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Adjustable Folding Walking Stick865/0263
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About this product
If you need a little extra support when walking this adjustable folding walking stick is ideal. It has an aluminium body with plastic handle and base and it folds away neatly for easy storage when not in use.
- Max user weight 100kg (15st).
- Adjustable height 80-90cm.
- EAN: 6921290361999.
88% would recommend to a friend
Basic folding walking stick. Light and easy to use the folding mechanism.
Easy to use and vet easy to start using
Staff wher very good and helped me open and set it up I would recommend this to any one with walking problems
A very useful temporary aid
Neat design and plenty strong enough
Yes it does have a shaped handle, but this also down to personal preference and comfort.
Hope this helps.
20 December 2017
I have a WD40 felt tip style pen which removes all residue left by stickers, with a little patience.
15 June 2018
Heat the sticker. Use a blow dryer or heat gun on the lowest setting. Heat the entire sticker for a few seconds, then point it at one corner. Keep heating as you continue to the next step.
Keep the blow dryer two inches (5 cm) away from the wood, and the heat gun at least 3 inches (7.5 cm) away. Heat for no more than 10–15 seconds. Too much heat can damage wood finish, or cause the sticker to leave a stain.
Lift with a smooth, flat object. A plastic credit card or scraper is safest for the wood. If the wood isn't valuable or antique, you're probably safe with a putty knife, artist's palette knife, or non-serrated, thin butter knife. Scrape the edge of the sticker gently to lift it, at the corner being heated. If it doesn't work, move on, but keep the tool handy.
If you are handling a valuable or antique piece of wood, use your fingernail instead.
If your knives are too thick to get under the card, cut a square of plastic from the middle of a plastic container lid.
Pull off with tweezers as you heat. Once you have one edge lifted, grasp it with tweezers or needle-nose pliers. Bend this 180º and gradually pull the sticker. For fragile wood, pull across the wood grain to avoid picking up fibers. Angle the blow dryer as you do this, softening the glue as you go. Do not try to rip the sticker off, or you could end up with a more difficult paper backing stuck to the table.
Continue on to either section below to remove any glue that's left.
Method 2 -
Clean stickers off with white vinegar. Soak a paper towel or cloth in white vinegar. Lay it over the sticker and let it sit five minutes. Gently peel off the sticker using your fingernail or tweezers.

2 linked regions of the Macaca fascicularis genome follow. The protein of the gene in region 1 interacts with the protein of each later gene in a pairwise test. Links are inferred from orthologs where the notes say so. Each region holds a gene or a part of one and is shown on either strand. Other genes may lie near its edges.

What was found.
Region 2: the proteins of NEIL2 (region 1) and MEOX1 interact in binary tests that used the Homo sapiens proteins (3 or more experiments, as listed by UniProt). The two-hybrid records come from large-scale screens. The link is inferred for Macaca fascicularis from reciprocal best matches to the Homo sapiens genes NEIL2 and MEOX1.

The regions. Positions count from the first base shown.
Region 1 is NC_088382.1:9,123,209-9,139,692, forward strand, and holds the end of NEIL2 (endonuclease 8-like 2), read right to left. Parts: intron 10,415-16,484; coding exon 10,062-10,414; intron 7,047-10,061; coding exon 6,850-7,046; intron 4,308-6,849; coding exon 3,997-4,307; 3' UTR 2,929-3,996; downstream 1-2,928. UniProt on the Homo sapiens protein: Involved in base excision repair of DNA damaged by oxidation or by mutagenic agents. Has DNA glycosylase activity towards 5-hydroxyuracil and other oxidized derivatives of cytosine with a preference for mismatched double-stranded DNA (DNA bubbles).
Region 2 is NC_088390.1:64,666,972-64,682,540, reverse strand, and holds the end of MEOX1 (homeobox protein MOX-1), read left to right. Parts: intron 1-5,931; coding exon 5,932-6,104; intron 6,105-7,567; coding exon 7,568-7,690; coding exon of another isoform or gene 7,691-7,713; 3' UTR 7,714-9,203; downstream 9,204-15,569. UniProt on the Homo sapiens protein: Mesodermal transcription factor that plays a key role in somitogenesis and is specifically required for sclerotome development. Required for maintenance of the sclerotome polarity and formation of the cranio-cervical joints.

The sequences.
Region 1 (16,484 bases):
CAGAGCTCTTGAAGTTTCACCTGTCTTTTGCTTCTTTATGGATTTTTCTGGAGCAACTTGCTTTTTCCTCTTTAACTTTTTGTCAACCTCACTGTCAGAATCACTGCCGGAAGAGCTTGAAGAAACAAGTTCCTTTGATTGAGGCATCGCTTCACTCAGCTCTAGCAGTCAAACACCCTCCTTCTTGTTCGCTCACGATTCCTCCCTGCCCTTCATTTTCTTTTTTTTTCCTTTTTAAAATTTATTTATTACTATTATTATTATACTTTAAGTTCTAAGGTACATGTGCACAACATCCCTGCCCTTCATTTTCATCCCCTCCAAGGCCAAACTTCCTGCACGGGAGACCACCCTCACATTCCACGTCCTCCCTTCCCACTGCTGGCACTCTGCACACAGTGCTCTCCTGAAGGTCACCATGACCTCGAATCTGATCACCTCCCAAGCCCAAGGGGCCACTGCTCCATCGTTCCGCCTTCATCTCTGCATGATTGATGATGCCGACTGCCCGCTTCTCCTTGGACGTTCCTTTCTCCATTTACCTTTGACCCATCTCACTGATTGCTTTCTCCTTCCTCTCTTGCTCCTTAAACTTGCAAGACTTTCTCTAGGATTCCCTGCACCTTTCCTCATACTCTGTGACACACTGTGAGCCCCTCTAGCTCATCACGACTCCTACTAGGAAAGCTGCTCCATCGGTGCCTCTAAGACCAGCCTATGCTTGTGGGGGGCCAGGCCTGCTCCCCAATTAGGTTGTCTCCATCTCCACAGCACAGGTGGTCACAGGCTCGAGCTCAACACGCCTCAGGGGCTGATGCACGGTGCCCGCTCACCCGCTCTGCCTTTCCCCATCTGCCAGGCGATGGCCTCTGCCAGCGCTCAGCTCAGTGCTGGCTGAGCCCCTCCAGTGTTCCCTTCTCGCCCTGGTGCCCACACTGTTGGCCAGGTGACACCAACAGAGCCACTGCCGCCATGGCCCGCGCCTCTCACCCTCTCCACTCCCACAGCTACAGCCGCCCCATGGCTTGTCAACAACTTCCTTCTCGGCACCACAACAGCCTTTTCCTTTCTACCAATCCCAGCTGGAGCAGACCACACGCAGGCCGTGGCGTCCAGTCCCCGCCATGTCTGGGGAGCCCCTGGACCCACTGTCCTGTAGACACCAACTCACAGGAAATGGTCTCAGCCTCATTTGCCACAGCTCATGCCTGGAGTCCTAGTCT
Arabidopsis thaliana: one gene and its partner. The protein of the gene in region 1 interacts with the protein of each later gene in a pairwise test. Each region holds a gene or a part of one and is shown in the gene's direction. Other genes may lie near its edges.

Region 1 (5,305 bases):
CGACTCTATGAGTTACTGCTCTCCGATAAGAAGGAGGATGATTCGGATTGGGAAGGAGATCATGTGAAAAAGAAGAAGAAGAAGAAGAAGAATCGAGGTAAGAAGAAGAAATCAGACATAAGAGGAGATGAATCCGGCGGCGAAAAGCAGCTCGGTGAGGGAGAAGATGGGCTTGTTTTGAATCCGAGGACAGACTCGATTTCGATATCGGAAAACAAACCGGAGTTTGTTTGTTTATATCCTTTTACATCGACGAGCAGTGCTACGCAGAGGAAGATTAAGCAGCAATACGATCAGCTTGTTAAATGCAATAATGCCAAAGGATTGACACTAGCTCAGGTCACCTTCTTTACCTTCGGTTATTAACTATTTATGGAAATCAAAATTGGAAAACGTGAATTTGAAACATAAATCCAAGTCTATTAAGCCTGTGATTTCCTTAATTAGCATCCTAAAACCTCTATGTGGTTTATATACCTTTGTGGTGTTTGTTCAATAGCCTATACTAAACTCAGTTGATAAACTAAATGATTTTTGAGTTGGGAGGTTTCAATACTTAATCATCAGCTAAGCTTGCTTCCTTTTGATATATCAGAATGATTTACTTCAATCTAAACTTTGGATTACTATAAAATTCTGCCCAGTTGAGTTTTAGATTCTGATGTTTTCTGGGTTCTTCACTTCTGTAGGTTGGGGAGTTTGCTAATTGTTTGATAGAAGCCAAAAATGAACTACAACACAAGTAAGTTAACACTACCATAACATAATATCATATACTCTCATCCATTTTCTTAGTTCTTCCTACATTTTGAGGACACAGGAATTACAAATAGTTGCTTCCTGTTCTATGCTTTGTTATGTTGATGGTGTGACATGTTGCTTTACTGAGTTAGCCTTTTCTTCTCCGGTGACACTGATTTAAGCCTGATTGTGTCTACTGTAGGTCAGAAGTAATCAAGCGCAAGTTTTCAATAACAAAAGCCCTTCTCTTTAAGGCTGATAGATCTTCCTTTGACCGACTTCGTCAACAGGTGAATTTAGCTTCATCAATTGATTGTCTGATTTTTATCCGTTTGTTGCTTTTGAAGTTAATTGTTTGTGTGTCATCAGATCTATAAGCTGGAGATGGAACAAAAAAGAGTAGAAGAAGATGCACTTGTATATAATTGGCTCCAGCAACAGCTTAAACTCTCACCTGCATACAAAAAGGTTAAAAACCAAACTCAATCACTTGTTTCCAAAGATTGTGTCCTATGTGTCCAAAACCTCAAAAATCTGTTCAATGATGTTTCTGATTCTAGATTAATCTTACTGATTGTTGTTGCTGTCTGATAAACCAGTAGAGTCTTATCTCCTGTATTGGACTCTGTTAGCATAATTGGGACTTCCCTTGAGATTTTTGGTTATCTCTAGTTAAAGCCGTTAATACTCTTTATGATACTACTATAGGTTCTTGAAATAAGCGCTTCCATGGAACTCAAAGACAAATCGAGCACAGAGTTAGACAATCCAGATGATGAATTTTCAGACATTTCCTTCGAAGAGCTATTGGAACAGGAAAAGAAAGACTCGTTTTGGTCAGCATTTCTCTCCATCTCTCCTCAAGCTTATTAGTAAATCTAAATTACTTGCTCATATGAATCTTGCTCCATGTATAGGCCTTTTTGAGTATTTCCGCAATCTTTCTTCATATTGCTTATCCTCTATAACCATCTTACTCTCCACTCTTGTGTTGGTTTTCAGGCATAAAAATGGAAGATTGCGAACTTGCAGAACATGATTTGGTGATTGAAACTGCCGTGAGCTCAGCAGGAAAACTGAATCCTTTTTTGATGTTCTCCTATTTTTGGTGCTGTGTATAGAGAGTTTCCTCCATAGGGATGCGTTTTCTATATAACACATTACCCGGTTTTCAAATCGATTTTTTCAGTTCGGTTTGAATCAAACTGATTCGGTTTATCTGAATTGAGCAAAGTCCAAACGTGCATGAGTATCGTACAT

Use a damp cloth for product labels. Product labels on furniture and toys can usually be dissolved with a damp cloth. However, do not add water to stickers that come on sheets for peeling off and pressing on. These pressure-sensitive stickers can become more firmly attached when exposed to water.
Don't soak the wood, or you could swell the grain and cause damage.
Use a commercial glue remover. If the cloth doesn't work, try a product such as Goo Gone, Goof Off, 3M General Purpose Adhesive Cleaner, or cleaning products that contain citrus oil. Use just enough to wet the sticker. Give plastic or foil stickers a couple minutes for the product to soak through, or try to lift the edge and apply an additional drop underneath. Once wet and soft, attempt to peel or scrape it off as before.
Read the label instruction first to make sure the product is safe for wood.
Try petroleum jelly or a vaporizing rub instead. These can take up to eight hours to penetrate and soften the adhesive, so this is only worth doing if it saves you a trip to the store. Once soft, scrape the sticker and goo off. Add a few drops pure, concentrated dish detergent to the remaining residue. Rub it in to make a paste, then wipe off with a paper towel.
Dampen with oil. Alternatively, you can use a vegetable or plant oil (particularly eucalyptus oil) or a low-strength mineral oil such as WD40 or baby oil. Dab a few drops over the sticker, let sit a couple hours, then attempt to scrape off. Plant and mineral oils can have different effects, so you may wish to try one of each, separately.
This can darken the color of unfinished wood. This is not harmful for most wood — and may even improve its lifespan — but you may wish to apply oil to the rest of the wood so it matches. Use a product intended for the purpose, not the oil you just used.
Apply powerful solvents cautiously. Consider these chemicals a last resort, as they can potentially damage some wood finishes and paint. Use them only in well ventilated areas or outdoors, since the fumes are toxic and most are quite flammable. Test the product on a corner of the wood first to make sure it's safe.
Lighter fluid is usually safe on paint, and evaporates quickly from the wood. It can still damage some finishes.
Paint thinner's probably the next safest bet, but will damage many finishes. Make sure to test in a corner first.
Acetone or acetone-based lacquer thinner will destroy lacquer and plastic-based wood finishes — in other words, most of them.
Rubbing alcohol is an absolute last resort, since it can dissolve through most lacquers and damage the wood underneath
Thank you for using Argos Q&A
Charlie @ Argos
28 October 2017
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